Hawaii Among Least Competitive Broadband Markets
According to a new report out of Minnesota-based ID Insight, Hawaii is the second least competitive state in the country when it comes to broadband Internet access. Only Rhode Island had less competition. And the most competitive state? Arkansas.
The company’s “BroadBand Scout” report found that low-income states actually have the most competition… at least by the criteria used in its survey, which was based on “the usage and carrier information for roughly 20 percent of U.S. households.”
ID Insight surveyed the top ten Internet service providers in each state and their relative market share, and found that the Arkansas market was relatively flat. It’s top six carriers had over ten percent market share each, the largest holding only 30 percent of the broadband customers.
By comparison, Rhode Island’s top carrier, Cox Communications, has 78 percent of the market, followed by Verizon with 17 percent. Those two companies represent approximately 95 percent of the broadband market.
Although no details were provided for Hawaii, the picture is probably similar to that in Rhode Island, with leading carriers Oceanic Time Warner Cable and Hawaiian Telcom holding the lion’s share of broadband Internet customers.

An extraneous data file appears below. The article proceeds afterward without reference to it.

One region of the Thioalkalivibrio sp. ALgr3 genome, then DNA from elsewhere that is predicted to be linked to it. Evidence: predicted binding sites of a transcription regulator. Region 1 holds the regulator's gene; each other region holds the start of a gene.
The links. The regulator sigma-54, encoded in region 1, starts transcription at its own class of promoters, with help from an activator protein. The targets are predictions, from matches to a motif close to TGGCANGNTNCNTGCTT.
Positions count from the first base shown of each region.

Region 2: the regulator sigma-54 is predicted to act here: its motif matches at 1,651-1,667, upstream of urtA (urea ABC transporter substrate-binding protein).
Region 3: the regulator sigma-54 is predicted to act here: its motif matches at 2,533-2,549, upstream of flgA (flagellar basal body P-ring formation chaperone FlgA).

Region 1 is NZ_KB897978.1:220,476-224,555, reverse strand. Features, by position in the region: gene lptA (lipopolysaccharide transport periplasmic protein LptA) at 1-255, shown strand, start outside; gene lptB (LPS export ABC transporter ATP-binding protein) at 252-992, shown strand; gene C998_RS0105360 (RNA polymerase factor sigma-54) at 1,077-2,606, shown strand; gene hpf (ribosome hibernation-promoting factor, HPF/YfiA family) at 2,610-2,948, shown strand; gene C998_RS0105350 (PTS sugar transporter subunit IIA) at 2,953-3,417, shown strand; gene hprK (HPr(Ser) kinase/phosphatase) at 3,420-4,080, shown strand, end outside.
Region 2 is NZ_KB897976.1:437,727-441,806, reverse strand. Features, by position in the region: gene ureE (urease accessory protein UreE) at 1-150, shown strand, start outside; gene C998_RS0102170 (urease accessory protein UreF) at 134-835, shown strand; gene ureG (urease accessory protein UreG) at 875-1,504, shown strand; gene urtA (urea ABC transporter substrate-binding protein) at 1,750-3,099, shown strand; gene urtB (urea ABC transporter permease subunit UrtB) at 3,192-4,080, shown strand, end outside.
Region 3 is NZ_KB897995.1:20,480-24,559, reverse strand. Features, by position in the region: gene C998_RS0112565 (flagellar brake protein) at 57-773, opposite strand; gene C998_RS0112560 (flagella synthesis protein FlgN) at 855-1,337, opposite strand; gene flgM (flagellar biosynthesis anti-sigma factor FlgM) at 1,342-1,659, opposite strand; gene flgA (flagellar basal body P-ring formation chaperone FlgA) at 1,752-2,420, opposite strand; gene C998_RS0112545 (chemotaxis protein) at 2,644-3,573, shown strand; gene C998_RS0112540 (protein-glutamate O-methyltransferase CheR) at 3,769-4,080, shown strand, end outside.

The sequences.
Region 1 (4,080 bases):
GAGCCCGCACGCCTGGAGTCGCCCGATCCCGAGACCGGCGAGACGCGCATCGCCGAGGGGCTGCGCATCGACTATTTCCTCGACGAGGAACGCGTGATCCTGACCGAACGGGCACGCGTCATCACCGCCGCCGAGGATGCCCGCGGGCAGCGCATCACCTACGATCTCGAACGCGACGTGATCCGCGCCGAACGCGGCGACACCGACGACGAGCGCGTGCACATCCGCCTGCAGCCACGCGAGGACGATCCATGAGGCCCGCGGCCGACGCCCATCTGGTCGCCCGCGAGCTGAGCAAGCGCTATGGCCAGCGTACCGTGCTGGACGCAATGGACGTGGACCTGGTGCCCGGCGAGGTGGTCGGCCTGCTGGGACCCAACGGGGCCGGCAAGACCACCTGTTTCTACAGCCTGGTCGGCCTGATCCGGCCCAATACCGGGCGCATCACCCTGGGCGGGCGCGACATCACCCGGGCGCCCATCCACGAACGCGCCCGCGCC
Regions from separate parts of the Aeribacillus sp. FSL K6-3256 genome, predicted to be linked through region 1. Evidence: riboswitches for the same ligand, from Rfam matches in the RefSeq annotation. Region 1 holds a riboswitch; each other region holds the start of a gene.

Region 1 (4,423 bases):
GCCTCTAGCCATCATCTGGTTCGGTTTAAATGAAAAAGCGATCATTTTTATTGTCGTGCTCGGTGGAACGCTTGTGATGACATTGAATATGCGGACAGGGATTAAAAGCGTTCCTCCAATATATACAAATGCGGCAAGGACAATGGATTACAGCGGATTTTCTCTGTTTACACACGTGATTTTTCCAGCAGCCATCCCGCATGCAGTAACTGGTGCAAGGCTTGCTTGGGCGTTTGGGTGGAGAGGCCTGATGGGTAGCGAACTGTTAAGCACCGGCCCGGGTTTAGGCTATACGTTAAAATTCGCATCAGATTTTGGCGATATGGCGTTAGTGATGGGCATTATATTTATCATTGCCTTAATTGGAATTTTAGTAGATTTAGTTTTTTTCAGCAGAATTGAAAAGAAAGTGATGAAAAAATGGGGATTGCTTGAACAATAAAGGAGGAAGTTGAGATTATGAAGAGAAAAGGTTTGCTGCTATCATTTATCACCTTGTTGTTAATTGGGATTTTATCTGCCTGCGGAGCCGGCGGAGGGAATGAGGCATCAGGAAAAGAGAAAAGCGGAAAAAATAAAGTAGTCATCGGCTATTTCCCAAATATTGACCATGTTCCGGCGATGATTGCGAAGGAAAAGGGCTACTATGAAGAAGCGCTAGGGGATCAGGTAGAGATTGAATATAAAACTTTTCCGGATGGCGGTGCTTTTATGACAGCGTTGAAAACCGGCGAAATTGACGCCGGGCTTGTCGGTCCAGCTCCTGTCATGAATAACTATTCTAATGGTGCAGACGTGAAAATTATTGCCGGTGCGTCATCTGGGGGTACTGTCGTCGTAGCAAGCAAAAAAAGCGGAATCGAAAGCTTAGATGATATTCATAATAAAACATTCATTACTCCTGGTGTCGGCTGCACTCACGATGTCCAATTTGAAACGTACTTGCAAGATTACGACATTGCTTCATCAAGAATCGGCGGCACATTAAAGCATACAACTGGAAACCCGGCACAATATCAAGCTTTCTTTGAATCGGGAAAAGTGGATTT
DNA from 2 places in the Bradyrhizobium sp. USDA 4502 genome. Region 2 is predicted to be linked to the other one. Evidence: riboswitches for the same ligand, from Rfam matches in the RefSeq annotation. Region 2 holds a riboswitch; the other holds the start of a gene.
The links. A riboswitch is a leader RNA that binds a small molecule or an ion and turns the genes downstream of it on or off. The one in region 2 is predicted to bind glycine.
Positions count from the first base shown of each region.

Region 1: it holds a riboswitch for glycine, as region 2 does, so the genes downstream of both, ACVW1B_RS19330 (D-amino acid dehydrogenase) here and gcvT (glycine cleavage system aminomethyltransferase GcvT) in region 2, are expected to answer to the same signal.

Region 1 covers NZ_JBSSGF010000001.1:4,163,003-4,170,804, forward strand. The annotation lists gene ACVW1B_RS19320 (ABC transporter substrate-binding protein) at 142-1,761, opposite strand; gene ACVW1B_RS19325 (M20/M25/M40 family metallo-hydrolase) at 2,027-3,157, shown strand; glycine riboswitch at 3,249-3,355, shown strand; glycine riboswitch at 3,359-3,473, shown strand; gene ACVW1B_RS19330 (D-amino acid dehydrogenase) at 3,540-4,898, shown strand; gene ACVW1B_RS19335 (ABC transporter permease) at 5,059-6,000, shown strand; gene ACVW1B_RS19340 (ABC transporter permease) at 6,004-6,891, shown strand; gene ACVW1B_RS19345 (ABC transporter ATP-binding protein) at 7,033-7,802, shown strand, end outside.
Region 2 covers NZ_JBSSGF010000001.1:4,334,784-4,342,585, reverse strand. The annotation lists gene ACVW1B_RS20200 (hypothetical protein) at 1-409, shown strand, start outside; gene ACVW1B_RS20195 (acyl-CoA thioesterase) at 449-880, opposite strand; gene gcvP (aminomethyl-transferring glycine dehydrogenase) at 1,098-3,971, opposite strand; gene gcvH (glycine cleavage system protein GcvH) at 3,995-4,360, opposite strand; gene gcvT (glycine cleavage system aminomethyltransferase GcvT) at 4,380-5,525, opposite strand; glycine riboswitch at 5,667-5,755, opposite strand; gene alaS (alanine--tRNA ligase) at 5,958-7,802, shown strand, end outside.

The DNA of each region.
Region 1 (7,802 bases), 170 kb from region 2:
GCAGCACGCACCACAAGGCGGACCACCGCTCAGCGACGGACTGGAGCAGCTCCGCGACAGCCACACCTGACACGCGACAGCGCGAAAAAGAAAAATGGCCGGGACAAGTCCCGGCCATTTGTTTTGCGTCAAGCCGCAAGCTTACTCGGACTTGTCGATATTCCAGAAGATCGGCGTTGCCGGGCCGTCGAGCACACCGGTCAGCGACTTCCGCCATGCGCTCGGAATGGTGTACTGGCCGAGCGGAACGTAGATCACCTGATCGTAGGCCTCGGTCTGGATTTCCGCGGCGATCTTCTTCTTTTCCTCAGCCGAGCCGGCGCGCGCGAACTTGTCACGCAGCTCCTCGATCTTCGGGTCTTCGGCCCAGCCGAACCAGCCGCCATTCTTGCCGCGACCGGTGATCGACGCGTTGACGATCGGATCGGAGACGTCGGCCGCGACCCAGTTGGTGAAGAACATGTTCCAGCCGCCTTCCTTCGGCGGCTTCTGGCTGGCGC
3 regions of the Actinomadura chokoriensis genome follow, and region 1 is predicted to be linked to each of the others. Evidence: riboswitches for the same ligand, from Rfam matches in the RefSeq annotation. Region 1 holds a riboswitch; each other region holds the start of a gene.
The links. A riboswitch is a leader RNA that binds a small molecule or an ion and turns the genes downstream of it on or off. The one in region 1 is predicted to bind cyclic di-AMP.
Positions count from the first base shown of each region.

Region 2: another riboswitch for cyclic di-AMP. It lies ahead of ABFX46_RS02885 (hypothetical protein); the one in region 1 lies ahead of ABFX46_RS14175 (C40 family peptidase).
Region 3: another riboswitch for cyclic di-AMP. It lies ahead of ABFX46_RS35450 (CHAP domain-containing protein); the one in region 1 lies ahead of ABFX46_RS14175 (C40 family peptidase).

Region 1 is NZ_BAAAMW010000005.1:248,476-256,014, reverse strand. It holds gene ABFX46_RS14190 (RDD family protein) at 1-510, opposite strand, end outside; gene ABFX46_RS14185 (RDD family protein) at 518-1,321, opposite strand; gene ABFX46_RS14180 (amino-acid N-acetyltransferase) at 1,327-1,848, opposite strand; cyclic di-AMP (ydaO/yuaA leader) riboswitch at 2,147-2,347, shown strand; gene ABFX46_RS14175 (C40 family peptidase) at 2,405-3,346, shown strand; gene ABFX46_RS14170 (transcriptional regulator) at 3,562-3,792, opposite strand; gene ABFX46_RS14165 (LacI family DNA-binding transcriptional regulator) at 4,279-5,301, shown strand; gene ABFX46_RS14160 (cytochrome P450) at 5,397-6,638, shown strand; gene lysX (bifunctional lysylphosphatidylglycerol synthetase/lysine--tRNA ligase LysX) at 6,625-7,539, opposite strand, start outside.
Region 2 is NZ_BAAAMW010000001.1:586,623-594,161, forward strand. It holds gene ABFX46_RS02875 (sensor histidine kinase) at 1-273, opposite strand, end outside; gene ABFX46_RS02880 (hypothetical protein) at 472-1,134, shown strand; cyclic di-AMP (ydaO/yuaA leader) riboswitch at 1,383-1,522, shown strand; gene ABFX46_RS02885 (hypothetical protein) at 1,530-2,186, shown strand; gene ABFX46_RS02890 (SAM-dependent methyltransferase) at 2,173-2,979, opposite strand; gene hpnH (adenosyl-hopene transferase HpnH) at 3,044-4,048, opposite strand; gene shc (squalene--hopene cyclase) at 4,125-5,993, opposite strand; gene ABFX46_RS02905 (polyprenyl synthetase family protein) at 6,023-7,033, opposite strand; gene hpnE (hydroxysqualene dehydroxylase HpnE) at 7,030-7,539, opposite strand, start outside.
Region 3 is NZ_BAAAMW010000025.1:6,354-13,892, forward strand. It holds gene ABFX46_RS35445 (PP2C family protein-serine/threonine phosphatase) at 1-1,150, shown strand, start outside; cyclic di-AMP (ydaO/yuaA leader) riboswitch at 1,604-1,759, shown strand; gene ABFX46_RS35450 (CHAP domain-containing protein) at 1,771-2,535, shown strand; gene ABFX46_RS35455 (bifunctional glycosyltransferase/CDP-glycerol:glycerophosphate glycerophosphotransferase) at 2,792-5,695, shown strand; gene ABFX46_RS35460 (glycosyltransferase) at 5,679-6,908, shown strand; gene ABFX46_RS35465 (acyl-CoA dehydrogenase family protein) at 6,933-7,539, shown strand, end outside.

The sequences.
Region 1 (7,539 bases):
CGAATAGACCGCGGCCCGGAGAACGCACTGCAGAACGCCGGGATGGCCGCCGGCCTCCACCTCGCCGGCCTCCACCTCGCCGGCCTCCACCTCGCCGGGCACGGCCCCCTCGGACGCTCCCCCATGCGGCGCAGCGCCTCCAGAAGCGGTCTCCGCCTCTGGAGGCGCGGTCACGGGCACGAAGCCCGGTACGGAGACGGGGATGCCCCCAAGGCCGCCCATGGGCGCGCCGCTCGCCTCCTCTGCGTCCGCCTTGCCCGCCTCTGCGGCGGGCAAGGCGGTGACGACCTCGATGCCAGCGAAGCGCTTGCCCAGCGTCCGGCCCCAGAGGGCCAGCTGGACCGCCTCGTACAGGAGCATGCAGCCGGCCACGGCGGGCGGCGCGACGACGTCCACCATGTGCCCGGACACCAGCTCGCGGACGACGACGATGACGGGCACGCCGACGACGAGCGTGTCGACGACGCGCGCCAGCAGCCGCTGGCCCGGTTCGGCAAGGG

Of more than 100 attributes included in the survey, median home values and median household income had the strongest inverse relationship with broadband competitiveness. Indeed, the higher the number of people using the Internet, and the faster the speeds available, competition was lower.
“This may at a certain level be counter-intuitive,” the report notes. “However, when you look at this one layer deeper, it begins to make sense. In more prosperous states where there are many users, and more wealth, this tended to attract the largest providers. As infrastructure was enabled and larger providers began to dominate markets, it became increasingly difficult for new entrants to establish themselves.”
If the most lucrative markets tend to become less competitive, it’s fair to question whether the larger providers will be motivated to increase their network speeds. Certainly food for thought in developing a National Broadband Plan.